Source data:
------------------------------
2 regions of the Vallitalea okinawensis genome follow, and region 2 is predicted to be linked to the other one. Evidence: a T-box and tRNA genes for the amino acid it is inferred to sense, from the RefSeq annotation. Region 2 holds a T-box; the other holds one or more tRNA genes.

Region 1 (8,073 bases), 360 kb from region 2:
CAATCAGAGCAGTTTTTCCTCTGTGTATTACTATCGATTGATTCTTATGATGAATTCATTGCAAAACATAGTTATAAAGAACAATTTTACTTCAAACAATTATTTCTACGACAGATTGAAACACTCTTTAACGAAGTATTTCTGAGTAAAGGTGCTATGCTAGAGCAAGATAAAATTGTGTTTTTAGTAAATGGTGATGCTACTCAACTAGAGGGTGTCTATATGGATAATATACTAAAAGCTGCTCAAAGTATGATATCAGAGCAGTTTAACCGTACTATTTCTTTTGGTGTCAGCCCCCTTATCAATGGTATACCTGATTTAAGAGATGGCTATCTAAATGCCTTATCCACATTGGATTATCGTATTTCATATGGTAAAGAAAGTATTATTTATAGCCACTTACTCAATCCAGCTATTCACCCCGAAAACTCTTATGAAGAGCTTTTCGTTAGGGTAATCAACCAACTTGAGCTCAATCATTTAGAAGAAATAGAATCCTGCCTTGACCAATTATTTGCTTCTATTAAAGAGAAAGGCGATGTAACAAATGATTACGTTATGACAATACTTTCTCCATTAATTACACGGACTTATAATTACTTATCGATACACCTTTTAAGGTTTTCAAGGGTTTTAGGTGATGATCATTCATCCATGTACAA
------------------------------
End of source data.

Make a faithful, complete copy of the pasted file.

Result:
2 regions of the Vallitalea okinawensis genome follow, and region 2 is predicted to be linked to the other one. Evidence: a T-box and tRNA genes for the amino acid it is inferred to sense, from the RefSeq annotation. Region 2 holds a T-box; the other holds one or more tRNA genes.

Region 1 (8,073 bases), 360 kb from region 2:
CAATCAGAGCAGTTTTTCCTCTGTGTATTACTATCGATTGATTCTTATGATGAATTCATTGCAAAACATAGTTATAAAGAACAATTTTACTTCAAACAATTATTTCTACGACAGATTGAAACACTCTTTAACGAAGTATTTCTGAGTAAAGGTGCTATGCTAGAGCAAGATAAAATTGTGTTTTTAGTAAATGGTGATGCTACTCAACTAGAGGGTGTCTATATGGATAATATACTAAAAGCTGCTCAAAGTATGATATCAGAGCAGTTTAACCGTACTATTTCTTTTGGTGTCAGCCCCCTTATCAATGGTATACCTGATTTAAGAGATGGCTATCTAAATGCCTTATCCACATTGGATTATCGTATTTCATATGGTAAAGAAAGTATTATTTATAGCCACTTACTCAATCCAGCTATTCACCCCGAAAACTCTTATGAAGAGCTTTTCGTTAGGGTAATCAACCAACTTGAGCTCAATCATTTAGAAGAAATAGAATCCTGCCTTGACCAATTATTTGCTTCTATTAAAGAGAAAGGCGATGTAACAAATGATTACGTTATGACAATACTTTCTCCATTAATTACACGGACTTATAATTACTTATCGATACACCTTTTAAGGTTTTCAAGGGTTTTAGGTGATGATCATTCATCCATGTACAA